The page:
Administrative law – Natural resources – Natural gas – Distribution – Powers under legislation – Ultra vires – Judicial review – Jurisdiction of tribunal – Compliance with legislation – Standard of review – Correctness
Enbridge Gas Distribution Inc. v. Ontario (Energy Board),  O.J. No. 33, Ontario Court of Appeal, January 11, 2005, M.A. Catzman, D.H. Doherty and S.T. Goudge JJ.A.
The natural gas business in Ontario is comprised of gas vendors, who sell gas to the consumer, and gas distributors, who transport the gas to the consumer by pipeline. Historically, vendors and distributors each billed the customer directly for their respective service. In 2002, the Respondent Ontario Energy Board issued the Gas Distribution Access Rule (“GDAR”) pursuant to the rule-making power given to it by the Ontario Energy Board Act, 1998, S.O. 1998 c. 15, Schedule B (the “Act”). The Rule was issued after a consultation process which took a number of months.
Among other things, the GDAR permits the gas vendor to determine who will bill its customer for the gas they buy and for its transportation to them by the gas distributor. The gas vendor may choose to provide both charges to the customer, or require the gas distributor to do so, or choose to have each provide its own bill to the customer.
The Appellants were the two major gas distributors in Ontario. The Appellants exercised a right of appeal under the Act to the Divisional Court. They argued that aspects of the GDAR did not come within the Board’s jurisdiction to make rules and that, in any event, the Board did not follow the process required by the Act. The Divisional Court dismissed both arguments and upheld the GDAR. The Appellants brought an appeal to the Court of Appeal.
The Court of Appeal first considered whether the Divisional Court was right in applying the standard of review of correctness. The Appellants argued that the Divisional Court had correctly determined the standard of review, by way of the pragmatic and functional approach, to be correctness. The Board argued that a pragmatic and functional analysis was misplaced and the issue on appeal was whether the making of the Rule was ultra vires the statutory provision giving the Board jurisdiction. The court held that whether one uses the ultra vires analysis or the pragmatic and functional analysis, the result was the same and the proper standard of review is correctness. The court accords no deference to the Board’s view of the scope of jurisdiction granted by the Act and in essence applies a correctness standard but without having first applied a pragmatic and functional analysis to determine that this is the appropriate standard of review. In any event, all of the considerations under the pragmatic approach indicated that the legislature intends the court to apply a correctness standard in determining whether the Act gave the Board jurisdiction to issue the GDAR.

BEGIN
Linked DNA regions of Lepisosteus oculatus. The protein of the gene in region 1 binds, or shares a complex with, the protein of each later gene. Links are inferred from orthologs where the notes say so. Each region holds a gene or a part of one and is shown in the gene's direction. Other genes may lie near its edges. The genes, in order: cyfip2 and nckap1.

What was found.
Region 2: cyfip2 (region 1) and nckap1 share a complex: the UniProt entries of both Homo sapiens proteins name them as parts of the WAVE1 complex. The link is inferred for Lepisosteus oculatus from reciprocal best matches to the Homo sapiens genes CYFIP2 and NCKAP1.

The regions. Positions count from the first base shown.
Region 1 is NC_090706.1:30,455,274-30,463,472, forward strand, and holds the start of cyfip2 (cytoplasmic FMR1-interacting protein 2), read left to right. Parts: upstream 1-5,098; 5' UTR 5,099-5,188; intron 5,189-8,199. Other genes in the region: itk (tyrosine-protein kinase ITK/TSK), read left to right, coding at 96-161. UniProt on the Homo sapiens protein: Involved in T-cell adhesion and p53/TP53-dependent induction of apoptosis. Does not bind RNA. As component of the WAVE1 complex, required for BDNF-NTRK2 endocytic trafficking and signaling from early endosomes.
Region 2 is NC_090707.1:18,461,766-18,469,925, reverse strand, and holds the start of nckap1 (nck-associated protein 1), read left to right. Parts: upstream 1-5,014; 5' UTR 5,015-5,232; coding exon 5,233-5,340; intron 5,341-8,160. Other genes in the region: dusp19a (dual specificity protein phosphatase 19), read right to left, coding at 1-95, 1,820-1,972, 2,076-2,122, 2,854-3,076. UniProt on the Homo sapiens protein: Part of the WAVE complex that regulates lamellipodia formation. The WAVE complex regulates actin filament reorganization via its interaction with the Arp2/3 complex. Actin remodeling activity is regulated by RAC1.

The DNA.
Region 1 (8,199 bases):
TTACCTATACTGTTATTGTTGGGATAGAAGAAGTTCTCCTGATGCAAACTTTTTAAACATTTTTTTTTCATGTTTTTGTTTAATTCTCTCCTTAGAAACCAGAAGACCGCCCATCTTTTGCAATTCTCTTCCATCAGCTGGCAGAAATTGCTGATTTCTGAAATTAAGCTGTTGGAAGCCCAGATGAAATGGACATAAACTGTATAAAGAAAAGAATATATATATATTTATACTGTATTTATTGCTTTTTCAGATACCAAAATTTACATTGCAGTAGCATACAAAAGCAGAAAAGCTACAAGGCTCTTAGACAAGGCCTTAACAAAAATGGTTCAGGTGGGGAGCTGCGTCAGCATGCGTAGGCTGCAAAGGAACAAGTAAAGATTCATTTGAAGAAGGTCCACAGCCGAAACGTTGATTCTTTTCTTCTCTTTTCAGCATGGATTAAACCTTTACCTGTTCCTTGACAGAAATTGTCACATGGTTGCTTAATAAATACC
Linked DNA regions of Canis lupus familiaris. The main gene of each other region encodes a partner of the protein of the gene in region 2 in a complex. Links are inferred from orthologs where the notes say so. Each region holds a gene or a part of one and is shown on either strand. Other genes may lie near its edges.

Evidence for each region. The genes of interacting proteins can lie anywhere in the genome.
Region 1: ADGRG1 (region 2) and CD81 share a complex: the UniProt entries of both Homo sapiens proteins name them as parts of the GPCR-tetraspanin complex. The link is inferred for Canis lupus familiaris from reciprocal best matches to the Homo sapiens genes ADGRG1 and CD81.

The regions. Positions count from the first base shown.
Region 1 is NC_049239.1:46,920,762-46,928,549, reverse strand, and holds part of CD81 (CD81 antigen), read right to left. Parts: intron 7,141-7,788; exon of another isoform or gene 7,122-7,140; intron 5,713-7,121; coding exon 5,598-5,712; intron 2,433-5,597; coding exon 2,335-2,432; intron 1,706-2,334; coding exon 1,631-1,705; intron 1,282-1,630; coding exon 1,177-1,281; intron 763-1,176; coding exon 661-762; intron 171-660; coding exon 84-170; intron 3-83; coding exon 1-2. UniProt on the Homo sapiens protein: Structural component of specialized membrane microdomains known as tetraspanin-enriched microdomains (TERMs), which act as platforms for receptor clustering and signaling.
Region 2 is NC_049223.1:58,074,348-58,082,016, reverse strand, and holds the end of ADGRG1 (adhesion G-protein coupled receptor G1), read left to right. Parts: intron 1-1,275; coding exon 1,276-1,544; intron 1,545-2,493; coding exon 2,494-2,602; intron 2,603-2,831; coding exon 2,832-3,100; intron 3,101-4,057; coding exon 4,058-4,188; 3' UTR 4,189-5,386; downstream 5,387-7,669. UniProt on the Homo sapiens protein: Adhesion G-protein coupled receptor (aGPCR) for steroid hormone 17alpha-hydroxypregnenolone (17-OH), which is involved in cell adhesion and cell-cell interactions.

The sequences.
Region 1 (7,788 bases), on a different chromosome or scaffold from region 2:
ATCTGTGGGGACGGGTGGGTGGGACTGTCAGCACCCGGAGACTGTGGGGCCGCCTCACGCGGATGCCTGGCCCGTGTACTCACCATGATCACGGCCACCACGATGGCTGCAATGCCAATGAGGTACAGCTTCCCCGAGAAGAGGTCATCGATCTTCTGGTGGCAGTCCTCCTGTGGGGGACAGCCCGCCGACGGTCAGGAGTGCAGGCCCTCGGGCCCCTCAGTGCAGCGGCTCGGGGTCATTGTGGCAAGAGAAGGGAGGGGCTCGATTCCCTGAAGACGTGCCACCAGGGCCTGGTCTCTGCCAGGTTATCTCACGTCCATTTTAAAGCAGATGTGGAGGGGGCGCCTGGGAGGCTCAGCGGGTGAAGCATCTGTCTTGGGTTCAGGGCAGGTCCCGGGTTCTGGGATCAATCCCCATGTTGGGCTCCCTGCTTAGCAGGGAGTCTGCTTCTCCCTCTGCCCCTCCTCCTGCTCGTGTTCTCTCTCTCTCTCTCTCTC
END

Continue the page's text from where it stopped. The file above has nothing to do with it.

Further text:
The Court next considered whether section 44(1) of the Ontario Energy Board Act gave the Board jurisdiction to make the GDAR and, in particular, its provisions regarding billing. The Court held that there was nothing in the language of section 44(1)(b) for its statutory context to suggest a narrow interpretation that would exclude the Board’s jurisdiction for the billing provisions of the GDAR. A narrow reading would be inconsistent with the broad purpose of the Act, which is to regulate all aspects of the gas distribution business, not simply those aspects that involve a direct business relationship with gas vendors.
Finally, the Court considered whether the Board had complied with section 45(2) of the Act, which required the Board to give notice of the anticipated costs and benefits of the rule it proposed to make. The Appellants argued that the Board had not complied with this requirement, either for the proposed rule as a whole, or for the provisions setting out the different billing arrangements. The Court held that section 45 required the Board to provide only a description of the anticipated costs and benefits of the proposed rule as a whole, as opposed to an analysis of each provision in the proposed rule. The purpose of section 45 is to give interested parties a reasonable opportunity to make written submissions with respect to the proposed rule or the changes, and this was the standard to be used in evaluating what the Board did in this case. In the process of issuing the GDAR, the Board had engaged in three rounds of notices to interested parties, followed by acceptance of written representations from interested parties. In each case, the notice had set out the anticipated costs and benefits in a general way. The interested parties were held to have had ample opportunity to make representations in respect of the described costs and benefits. This ground of appeal failed.
In the result, the appeal was dismissed.
To stay current with the new case law and emerging legal issues in this area, subscribe here.